Therefore, notwithstanding the presence of a nominee of the Union Government, a nominee of the state government and a district judge in the five-member Administrative Committee, and a retired high court judge in the three-member Advisory Committee, the overall control on all issues, major and minor, remains with the Ruler in accordance with the clear object of Article VIII of the Covenant and the express intent of Sections 18-23 of the TCHRI Act 1950. The recognition by the Supreme Court of the continued validity of Article VIII of the Covenant makes the judgment a powerful precedent for those temples which are similarly placed as the Sree Padmanabhaswamy Temple and are protected by similar Covenants entered into with other erstwhile princely states. At the very least, the Devaswom Boards in Kerala, which are the product of the Covenant, can be restructured on the basis of the judgment to ensure that devotees have a greater say in the administration of the temples, which is currently not the case. Given that most such temples have suffered heavy bureaucratisation over the decades, it may be worthwhile to explore the use of this judgment to pare down the presence and interference of the state and its mandarins in temples.
The Supreme Court has left it to the Sree Padmanabhaswamy Temple to bear its security expenses, which is a matter of concern given its exposure to security risks caused by talk of its ‘treasures’ by the state and Union Governments between 2009 and 2011
Does this mean all is hunky dory with the judgment? Ideally, the Supreme Court ought to have given effect to the letter and spirit of Articles 25(2)(a) and 26 by not giving state nominees assured positions in the Temple’s administration, notwithstanding the supremacy of the Ruler in the administrative structure and notwithstanding the fact that the structure is largely based on the suggestions of the current Ruler. This is because the state is the worst of tenants who never vacates and has a track record of encroaching upon the autonomy of Hindu religious institutions. Unfortunately, although the Supreme Court accepted the contentions of the Intervenors with respect to the binding nature of Article VIII of the Covenant, it refused to consider arguments raised only by the Intervenors under Articles 25 and 26 of the Constitution on the ground that such arguments were not raised in the proceedings before the high court. Given the extraordinary nature of the matter, the Supreme Court ought not to have allowed technicality to come in the way of recognising and enforcing fundamental religious freedoms since the dispute was not in the nature of a commercial dispute between private parties.
Also, the Supreme Court has left it to the Sree Padmanabhaswamy Temple to bear its security expenses, which is a matter of concern given the fact that the Temple’s exposure to security risks was caused by the constant talk of its ‘treasures’ by both the state and Union Governments between 2009 and 2011. Therefore, either of the two governments or both must defray the security expense of the Temple since both governments have benefitted and will continue to benefit from the tourism generated by the Temple from within and outside the country.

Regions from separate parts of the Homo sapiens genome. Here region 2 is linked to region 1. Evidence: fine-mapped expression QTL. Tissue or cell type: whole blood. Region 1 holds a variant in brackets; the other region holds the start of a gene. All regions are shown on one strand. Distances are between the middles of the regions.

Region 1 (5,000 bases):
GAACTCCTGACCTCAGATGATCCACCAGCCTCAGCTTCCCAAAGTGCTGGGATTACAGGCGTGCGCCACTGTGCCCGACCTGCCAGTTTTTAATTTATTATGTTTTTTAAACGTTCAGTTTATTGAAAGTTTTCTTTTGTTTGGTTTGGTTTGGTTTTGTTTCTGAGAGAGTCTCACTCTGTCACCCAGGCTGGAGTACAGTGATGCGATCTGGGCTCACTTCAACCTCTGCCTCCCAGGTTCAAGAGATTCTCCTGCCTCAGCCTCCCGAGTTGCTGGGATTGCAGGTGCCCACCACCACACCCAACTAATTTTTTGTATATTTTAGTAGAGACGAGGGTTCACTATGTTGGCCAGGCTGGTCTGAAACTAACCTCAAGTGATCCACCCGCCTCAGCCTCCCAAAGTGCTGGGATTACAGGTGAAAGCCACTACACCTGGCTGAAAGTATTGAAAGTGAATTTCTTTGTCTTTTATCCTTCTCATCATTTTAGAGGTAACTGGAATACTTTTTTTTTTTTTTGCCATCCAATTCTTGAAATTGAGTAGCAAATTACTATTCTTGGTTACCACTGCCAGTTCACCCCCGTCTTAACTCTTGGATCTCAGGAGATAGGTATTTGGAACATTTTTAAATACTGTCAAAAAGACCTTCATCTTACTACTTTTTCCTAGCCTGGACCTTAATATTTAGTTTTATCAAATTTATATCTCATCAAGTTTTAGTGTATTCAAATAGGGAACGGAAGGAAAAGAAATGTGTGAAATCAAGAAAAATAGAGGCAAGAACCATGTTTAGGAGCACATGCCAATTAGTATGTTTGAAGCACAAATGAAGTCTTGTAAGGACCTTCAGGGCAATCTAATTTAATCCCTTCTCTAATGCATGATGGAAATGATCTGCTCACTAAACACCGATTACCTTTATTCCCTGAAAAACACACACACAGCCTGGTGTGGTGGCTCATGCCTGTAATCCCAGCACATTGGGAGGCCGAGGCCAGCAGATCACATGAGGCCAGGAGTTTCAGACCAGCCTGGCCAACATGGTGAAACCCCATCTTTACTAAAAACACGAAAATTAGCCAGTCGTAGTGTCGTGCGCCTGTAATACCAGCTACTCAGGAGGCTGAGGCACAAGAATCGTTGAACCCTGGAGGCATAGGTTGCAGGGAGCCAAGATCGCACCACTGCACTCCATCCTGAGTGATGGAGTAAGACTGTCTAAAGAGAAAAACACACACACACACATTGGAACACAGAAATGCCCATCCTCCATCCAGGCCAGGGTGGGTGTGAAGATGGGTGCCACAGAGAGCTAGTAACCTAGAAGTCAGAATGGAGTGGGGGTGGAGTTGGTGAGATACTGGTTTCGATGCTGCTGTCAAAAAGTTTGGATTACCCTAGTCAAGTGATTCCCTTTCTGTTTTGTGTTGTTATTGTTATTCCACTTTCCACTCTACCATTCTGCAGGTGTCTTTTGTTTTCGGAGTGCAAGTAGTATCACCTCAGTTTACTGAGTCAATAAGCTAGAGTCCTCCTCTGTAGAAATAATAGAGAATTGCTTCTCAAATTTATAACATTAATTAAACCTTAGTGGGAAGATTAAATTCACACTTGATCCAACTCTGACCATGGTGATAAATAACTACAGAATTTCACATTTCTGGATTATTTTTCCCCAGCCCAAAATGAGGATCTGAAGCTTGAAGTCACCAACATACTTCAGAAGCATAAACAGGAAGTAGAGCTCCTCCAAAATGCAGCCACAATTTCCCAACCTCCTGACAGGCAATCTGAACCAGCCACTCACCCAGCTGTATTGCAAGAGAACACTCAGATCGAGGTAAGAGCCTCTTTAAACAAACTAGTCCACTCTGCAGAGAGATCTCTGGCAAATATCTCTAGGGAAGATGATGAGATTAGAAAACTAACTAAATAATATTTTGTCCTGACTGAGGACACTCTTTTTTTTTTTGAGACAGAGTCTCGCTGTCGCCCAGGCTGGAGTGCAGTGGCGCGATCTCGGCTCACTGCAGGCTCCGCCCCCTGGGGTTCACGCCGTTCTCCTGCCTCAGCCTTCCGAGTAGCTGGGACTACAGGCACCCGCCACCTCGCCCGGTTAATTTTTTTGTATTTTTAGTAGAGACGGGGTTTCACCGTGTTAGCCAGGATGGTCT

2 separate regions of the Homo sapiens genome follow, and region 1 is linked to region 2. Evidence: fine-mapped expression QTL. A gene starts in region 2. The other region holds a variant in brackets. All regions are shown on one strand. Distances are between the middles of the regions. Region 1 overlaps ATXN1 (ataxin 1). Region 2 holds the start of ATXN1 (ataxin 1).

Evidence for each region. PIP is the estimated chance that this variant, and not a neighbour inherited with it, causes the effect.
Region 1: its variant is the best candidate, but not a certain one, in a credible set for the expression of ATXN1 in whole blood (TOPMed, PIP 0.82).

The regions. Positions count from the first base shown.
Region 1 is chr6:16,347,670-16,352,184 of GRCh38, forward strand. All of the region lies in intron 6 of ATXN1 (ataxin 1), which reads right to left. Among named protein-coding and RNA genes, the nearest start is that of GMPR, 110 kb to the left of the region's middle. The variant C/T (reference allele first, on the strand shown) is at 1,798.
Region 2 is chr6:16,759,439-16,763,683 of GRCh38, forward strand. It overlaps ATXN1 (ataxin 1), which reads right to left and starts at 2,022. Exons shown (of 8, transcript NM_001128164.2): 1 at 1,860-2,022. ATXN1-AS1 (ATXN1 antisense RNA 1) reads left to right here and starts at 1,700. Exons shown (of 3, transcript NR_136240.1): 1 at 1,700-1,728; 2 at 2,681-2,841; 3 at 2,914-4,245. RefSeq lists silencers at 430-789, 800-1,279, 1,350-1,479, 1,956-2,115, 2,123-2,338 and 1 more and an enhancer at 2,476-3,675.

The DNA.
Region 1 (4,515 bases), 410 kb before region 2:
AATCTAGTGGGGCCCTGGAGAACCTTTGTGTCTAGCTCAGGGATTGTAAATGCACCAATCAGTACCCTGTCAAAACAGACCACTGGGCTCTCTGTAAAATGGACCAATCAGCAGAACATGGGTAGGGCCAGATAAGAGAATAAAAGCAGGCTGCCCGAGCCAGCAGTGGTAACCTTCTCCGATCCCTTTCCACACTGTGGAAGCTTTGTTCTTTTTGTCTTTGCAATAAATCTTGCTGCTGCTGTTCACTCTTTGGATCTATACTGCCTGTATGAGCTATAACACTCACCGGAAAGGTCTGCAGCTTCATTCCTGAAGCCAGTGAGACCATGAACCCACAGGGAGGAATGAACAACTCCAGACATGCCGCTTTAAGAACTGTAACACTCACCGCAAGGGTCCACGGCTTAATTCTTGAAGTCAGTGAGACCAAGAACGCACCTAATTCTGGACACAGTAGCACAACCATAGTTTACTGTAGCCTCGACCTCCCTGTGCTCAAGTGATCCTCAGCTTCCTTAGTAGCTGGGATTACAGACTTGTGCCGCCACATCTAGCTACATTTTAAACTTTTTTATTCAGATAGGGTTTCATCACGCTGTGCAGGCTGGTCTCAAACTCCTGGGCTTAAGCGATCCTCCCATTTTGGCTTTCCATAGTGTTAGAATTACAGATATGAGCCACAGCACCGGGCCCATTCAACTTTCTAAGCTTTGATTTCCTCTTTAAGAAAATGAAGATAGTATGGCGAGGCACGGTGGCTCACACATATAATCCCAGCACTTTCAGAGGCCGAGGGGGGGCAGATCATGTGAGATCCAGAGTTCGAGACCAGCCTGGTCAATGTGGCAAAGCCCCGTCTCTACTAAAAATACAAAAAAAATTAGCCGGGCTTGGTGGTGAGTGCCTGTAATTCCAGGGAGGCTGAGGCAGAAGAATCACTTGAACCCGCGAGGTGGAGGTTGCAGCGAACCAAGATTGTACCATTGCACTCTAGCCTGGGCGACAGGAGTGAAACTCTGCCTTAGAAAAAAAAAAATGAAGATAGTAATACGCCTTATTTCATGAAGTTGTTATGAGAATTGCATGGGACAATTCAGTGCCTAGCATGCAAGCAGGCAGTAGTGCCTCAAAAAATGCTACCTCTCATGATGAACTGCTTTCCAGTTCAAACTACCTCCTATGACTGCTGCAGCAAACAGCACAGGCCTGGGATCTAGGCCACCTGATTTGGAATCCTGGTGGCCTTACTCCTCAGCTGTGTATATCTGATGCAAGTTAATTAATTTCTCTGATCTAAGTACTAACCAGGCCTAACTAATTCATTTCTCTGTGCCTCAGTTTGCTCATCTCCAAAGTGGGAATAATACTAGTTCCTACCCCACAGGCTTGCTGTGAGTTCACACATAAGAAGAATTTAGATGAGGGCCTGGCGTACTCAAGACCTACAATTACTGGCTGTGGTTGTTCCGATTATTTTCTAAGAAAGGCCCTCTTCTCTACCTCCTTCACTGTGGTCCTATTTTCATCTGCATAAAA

Given that the Kerala High Court’s judgment had completely assigned the control of the Temple to the state government, the structure laid down by the Supreme Court based on the suggestions of the Travancore Royal Family comes as a huge relief to the devotees of Lord Padmanabhaswamy. However, the structure cannot be treated as an ideal template for other temples given that it does not fully pass muster on the anvils of Articles 25 and 26 since the court did not test the structure with reference to the provisions of the Constitution that are central to individual as well as institutional religious freedoms. Devotees may draw solace from the fact that the structure prescribed by the Supreme Court for the Sree Padmanabhaswamy Temple is certainly much better than the wholesale takeover of temples witnessed in the recent past in Uttarakhand, and the bureaucratic and political entrenchment seen in the Tirumala Tirupati Devasthanam or the Shri Jagannath Temple in Puri, or the thousands of temples across the country.
A lesser known fact is that the Union Government was represented in the proceedings before the Supreme Court in the Sree Padmanabhaswamy Temple case at least from March 20th, 2017, until the conclusion of arguments on April 10th, 2019, which is reflected in over 20 orders passed by the court during that period. Yet, as reflected by the judgment of the Court, the Union Government for reasons best known to it, chose not to actively participate in the proceedings to clarify its position on Articles 25, 26 and the larger question of the freedom of temples from state control.
Given that the issue of Temple control falls under Entry 28 of the Concurrent List, the Union Government is constitutionally competent to not just take a position in such matters, but is also best placed to pass a Central legislation which eliminates state control of temples or, at the very least, cuts the role of the state to size in temples in a manner consistent with Articles 25(2)(a), 26 and 31A(b). Since the dispensation at the Centre appears keen on undoing the legacy mistakes made by previous dispensations, particularly in relation to civilisational matters, it may want to set the balance right even on this front as it affects at least 75 per cent of the population.